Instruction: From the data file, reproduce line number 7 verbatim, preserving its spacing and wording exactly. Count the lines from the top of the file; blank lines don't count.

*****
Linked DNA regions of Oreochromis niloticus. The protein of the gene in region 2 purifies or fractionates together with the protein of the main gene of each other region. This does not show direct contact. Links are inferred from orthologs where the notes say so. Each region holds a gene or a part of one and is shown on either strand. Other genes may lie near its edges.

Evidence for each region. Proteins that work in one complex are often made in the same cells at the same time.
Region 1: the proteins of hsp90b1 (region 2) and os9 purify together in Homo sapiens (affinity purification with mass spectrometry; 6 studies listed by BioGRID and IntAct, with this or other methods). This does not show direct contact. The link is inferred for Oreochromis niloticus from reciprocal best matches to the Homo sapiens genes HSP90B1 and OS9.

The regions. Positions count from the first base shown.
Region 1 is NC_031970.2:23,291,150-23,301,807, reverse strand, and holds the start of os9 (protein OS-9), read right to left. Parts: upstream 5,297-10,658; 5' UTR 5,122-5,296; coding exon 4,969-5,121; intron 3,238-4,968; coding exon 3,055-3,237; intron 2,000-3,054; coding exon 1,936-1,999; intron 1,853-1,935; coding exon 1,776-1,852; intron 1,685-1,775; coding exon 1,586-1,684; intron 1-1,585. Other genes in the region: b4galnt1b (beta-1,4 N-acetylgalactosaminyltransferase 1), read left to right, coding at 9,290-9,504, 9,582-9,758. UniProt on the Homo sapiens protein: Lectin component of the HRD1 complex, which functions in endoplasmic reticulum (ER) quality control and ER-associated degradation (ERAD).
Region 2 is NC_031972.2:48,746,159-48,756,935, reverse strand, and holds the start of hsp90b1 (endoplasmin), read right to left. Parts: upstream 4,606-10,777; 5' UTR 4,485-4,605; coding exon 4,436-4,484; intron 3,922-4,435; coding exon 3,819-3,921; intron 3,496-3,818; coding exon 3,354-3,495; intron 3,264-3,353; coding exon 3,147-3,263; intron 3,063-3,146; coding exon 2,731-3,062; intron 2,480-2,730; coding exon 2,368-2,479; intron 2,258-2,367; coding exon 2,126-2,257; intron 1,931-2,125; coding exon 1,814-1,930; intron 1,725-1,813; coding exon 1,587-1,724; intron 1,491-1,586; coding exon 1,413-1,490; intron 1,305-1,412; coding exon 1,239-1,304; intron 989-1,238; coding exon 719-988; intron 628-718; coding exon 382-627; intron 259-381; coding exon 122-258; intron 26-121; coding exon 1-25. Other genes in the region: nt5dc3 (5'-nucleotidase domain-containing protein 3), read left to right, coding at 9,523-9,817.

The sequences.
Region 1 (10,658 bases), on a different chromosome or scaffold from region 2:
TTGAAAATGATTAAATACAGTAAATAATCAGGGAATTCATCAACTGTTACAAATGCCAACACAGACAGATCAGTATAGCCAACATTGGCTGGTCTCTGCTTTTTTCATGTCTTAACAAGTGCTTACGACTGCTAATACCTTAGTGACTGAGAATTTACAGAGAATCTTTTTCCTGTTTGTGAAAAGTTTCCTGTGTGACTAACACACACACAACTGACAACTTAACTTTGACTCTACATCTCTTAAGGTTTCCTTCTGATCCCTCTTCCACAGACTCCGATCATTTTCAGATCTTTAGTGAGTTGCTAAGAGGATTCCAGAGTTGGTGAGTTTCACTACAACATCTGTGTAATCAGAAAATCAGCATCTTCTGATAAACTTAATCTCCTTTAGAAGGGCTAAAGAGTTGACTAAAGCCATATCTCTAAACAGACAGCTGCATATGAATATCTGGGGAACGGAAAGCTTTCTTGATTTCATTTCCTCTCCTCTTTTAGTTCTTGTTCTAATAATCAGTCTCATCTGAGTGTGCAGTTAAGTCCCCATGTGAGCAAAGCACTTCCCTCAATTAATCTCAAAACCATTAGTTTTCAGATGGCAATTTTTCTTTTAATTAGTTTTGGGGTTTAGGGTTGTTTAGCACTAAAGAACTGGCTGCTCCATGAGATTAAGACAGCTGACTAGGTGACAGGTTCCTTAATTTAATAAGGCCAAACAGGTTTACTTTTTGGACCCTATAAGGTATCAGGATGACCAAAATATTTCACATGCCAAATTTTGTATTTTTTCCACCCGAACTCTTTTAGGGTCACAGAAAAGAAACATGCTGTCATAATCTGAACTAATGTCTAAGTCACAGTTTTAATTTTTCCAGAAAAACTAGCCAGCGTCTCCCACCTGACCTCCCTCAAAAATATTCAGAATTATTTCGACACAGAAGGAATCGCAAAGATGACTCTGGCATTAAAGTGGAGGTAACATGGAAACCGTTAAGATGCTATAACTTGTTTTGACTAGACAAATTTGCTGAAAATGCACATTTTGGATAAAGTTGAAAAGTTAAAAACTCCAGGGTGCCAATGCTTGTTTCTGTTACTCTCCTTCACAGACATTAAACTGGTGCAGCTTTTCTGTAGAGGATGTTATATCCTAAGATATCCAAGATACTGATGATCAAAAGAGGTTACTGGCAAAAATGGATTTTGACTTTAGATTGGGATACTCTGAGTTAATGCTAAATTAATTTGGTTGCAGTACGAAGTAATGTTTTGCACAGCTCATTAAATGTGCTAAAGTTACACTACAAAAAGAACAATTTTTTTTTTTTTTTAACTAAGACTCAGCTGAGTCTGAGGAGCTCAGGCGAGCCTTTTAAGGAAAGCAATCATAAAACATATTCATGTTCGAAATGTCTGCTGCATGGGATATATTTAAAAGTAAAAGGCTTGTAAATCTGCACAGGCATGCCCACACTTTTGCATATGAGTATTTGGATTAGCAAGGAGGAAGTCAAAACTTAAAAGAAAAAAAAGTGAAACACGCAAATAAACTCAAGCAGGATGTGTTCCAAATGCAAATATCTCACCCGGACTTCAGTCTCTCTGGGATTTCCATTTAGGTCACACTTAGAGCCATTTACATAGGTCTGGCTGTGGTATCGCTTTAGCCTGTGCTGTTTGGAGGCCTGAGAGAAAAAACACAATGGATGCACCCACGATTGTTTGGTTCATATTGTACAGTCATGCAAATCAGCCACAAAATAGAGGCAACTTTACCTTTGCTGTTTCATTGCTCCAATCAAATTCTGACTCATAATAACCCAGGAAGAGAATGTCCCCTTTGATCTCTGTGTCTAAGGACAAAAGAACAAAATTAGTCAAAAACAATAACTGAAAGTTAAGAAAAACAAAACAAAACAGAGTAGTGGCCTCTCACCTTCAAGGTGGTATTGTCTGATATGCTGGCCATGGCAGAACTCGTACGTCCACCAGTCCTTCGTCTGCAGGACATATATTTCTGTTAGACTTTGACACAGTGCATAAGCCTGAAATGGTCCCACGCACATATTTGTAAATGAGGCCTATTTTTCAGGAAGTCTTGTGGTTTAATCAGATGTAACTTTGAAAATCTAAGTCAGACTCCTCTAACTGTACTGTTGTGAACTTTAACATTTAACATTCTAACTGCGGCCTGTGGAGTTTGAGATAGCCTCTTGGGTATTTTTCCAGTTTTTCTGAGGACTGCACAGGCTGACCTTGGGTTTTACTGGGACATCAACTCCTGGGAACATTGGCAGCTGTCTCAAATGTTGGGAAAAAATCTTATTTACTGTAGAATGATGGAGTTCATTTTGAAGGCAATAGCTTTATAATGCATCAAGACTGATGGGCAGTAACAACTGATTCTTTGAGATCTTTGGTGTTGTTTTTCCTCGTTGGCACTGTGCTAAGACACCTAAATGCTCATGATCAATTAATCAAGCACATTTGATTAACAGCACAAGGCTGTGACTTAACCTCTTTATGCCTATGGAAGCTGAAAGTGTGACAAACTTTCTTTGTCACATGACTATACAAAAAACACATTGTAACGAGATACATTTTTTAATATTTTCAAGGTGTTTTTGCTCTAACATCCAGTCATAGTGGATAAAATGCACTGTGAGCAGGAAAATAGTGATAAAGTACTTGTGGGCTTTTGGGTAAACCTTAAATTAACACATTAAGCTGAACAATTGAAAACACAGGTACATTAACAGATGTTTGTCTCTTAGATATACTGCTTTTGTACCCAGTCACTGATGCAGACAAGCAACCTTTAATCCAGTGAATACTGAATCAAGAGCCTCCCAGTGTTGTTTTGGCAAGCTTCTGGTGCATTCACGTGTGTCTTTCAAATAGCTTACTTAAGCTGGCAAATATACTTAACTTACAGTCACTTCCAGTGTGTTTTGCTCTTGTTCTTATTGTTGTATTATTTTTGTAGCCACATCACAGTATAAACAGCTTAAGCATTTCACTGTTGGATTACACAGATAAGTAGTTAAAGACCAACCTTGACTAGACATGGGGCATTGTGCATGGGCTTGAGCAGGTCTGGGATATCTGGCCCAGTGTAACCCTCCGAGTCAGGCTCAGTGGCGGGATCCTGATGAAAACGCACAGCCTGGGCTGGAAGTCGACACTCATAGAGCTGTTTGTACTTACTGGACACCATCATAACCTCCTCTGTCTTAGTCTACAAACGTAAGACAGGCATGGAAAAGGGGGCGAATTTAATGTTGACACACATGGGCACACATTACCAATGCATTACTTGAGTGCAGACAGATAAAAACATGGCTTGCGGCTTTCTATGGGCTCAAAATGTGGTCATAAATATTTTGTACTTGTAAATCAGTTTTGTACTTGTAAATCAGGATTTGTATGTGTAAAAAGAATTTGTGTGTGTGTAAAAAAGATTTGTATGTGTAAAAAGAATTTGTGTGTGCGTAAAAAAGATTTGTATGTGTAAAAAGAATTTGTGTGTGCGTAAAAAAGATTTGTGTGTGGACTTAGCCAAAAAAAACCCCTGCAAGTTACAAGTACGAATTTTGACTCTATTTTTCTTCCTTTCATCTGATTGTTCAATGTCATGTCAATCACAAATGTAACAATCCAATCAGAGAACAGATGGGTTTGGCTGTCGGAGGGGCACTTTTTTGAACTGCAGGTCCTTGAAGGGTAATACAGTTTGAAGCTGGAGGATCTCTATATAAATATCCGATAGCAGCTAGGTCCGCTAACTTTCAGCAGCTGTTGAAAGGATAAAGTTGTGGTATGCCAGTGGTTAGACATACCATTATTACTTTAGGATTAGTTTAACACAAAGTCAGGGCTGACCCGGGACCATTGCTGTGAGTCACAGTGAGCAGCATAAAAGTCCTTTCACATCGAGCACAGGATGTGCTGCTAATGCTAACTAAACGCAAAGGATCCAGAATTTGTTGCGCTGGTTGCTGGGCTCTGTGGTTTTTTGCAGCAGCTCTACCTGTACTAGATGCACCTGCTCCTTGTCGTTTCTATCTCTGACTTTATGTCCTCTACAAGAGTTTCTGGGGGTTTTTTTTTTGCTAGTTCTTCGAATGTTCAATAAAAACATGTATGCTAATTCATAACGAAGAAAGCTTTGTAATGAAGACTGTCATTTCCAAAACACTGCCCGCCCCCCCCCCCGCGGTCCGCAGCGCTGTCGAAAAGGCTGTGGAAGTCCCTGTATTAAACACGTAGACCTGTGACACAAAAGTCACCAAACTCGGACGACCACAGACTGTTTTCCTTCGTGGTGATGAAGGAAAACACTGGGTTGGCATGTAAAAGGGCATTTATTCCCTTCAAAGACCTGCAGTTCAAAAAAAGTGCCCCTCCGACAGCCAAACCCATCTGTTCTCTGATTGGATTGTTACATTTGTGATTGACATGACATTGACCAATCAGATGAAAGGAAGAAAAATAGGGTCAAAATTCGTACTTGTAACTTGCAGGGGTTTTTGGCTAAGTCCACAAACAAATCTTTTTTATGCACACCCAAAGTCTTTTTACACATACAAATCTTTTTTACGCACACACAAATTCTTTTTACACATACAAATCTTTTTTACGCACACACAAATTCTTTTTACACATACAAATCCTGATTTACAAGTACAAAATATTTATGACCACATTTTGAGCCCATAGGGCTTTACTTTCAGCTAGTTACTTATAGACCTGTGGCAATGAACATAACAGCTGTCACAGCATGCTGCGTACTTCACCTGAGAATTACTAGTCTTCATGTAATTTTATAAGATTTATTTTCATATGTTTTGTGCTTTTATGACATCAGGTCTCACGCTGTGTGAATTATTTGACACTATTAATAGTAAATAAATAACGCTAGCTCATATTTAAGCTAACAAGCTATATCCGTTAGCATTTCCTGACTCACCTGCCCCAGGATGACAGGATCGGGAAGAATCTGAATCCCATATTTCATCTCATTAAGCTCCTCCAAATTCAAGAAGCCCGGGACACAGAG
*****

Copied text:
The sequences.